Categorisations of something like Columbus Day as outdated are not so much about disputed historical fact- but more about ‘outdated’ values. Christopher Columbus will always be an undeniably important historical figure worthy of significance and study across all domains- Arthur Evans’ snake goddess is a different type of outdated relic.
Generally speaking on whether we should still teach history ‘the way we used to’, I would say that this can never be applied generally. Which history, and who is ‘we’ in a globalized world? April 2000, New York, or march 1973, Bucharest? History is always in flux over time and place, eternally being disturbed by the rumblings of the present. ‘Outdated’ history can only be discussed on a case by case basis, and we have to be firmly decided on what the dispute is really about, such as the Columbus issue. For some of these issues, I would say it is better to teach the traditional narratives and allow students to question them, others perhaps need a little more nuance and a broad perspective. At all costs, we must avoid dogmatic history, the sense of a fixed, unchanging, and uninterpretable past. Discussion is good.
Another reader asks a very good question:
Who gets to decide what is “outdated” versus valuable or still relevant? Doesn’t that open the door to censorship? Maybe it’s better to put it all out there and let the scholars decide for themselves.
Whitney E. K
Others wrote in with support for archaeology and history:
Anya, I noticed your short discussion about "outdated" history and I must point out that, as far as ancient archaeological sites are concerned, I think we have much to learn from pre-20th century history. Although many archaeologists and artists working in sites like Pompeii were obviously biased by their own social construct, much of their observations, drawings, and artwork represent an invaluable cache of information that we would not have if it weren't for their efforts. I am continually amazed by the beauty that Pompeii once exhibited compared to the weathered, faded, and crumbling structures we have left in the 21st century. So I am so thankful for the work of William Zahn, Geremia Discanno, Giuseppe Abbate, Fausto and Felice Niccolini and so many others that have captured the paintings, mosaics, and structural design of the ancients for us to study and appreciate.
If we don't learn from history, from what should we learn? I understand that it is possible to learn the wrong lessons from history, but strictly speaking, even a study of math, physics, chemistry, or any other science is a study of the discoveries, inventions, and insights of those who came before. And often, the history of how those advances came about is enlightening in itself.
There was a PBS series titled Connections some 30+ years ago that looked at how a particular discovery or invention could only come about after other discoveries and inventions had laid the necessary foundation.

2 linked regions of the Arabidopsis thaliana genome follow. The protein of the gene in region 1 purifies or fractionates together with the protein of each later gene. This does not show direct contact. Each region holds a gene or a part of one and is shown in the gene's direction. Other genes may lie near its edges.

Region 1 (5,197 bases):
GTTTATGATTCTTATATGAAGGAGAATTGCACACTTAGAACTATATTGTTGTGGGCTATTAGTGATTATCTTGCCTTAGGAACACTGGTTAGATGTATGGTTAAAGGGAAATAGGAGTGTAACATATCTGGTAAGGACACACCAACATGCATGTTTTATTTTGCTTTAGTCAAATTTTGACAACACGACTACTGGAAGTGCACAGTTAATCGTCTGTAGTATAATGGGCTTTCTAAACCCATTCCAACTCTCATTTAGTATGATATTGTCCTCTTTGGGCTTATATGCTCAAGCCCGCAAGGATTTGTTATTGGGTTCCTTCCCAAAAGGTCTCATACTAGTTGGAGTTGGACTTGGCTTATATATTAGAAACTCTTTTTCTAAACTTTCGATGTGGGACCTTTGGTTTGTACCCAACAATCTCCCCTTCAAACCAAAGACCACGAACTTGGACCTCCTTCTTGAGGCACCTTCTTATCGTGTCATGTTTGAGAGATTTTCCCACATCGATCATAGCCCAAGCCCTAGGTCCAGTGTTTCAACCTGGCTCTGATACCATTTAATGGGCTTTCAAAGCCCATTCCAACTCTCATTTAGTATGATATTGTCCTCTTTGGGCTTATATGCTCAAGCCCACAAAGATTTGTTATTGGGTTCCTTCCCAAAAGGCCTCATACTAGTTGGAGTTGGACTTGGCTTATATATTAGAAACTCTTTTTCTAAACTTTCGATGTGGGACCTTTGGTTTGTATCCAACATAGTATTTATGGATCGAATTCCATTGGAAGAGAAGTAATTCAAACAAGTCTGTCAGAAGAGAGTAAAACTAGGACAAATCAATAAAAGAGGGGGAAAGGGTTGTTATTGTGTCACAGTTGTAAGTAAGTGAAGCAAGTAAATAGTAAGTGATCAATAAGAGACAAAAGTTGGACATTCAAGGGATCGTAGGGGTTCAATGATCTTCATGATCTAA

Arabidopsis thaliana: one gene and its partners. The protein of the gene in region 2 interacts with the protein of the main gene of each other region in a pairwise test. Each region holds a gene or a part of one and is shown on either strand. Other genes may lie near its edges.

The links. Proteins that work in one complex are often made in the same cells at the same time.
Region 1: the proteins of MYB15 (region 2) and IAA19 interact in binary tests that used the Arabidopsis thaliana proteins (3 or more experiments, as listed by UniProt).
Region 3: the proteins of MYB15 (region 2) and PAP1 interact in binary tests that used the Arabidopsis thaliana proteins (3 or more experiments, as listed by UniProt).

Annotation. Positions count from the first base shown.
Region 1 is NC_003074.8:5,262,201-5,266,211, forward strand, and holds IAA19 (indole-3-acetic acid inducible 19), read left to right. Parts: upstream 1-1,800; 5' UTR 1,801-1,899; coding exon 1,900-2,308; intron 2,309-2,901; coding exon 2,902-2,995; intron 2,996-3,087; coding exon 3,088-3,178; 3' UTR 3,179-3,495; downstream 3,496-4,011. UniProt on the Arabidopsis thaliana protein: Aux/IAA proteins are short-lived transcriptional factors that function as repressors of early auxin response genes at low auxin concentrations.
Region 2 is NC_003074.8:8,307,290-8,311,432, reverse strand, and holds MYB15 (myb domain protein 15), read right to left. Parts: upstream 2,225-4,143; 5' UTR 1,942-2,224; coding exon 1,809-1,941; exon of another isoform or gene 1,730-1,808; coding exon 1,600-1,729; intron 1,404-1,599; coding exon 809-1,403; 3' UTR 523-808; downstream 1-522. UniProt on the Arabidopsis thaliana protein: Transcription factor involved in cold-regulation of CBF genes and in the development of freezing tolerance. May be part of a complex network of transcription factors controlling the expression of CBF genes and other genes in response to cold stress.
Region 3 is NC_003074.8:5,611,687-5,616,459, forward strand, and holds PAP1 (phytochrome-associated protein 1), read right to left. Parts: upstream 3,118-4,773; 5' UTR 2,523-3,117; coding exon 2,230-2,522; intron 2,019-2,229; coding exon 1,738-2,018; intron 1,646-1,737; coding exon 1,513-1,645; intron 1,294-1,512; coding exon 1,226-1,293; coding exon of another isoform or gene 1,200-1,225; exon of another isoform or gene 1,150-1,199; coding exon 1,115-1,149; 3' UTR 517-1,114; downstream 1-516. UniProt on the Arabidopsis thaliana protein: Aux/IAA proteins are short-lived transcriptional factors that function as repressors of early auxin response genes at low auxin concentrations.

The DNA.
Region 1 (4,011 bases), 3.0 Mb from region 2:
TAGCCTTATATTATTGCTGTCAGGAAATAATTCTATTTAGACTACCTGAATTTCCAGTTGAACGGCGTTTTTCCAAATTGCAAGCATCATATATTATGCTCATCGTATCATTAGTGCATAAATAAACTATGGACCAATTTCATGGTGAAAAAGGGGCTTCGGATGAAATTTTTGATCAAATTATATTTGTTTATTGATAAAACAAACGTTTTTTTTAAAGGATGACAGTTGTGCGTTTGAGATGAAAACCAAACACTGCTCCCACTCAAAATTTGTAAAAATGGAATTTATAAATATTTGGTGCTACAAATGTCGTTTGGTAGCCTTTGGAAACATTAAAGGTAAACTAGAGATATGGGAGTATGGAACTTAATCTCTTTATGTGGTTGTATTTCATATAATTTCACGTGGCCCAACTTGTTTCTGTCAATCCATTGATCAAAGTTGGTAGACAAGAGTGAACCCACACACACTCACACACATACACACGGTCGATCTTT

People who do not study and respect history have no appreciation of their origins or how fragile their lives and infrastructure are, or why we do things the way we do, and why some ways are most likely better than others. I recall a few years ago seeing where a group of scholars were calling for a study of what causes poverty. My immediate reaction was that poverty has been the default condition of 99% of humanity for 99% of history. It would be far more useful and enlightening to study the causes of widespread prosperity, which is something new and valuable.
Having said all this, I recognize that many people today want to weaponize history to push a particular ethnic or social agenda, without any respect to what history really was, and the context in which it happened. This is more a form of propaganda than history, although the two often overlap.
Always, when we find evidence of ancient peoples or civilizations, we want to know more about who they were, what they believed, how they lived, and ultimately, what caused them to decline and disappear. The answers are usually unpleasant and brutal, which is always something we should bear in mind as we strive to move forward. After all, "Those who do not study history are doomed to repeat it," as attributed to various people.
Gordon F, Ecuador
Some excellent points in there... especially the study of prosperity... Now, the importance of history:
Surely you jest about "outdated history". Should we be learning in-dated history? Or study history at all? Because the reason I read this note - is to learn about the past - in particular our past - to better understand our likely future.
History is just one long science journal. Humans, from a clinical view, keep running the same social experiment, an experiment that can start well, that devolves, and then it collapses. Like all good experiments, human nature is a constant, and we discern the probable future based on the variables of geography, history, culture, war and economies.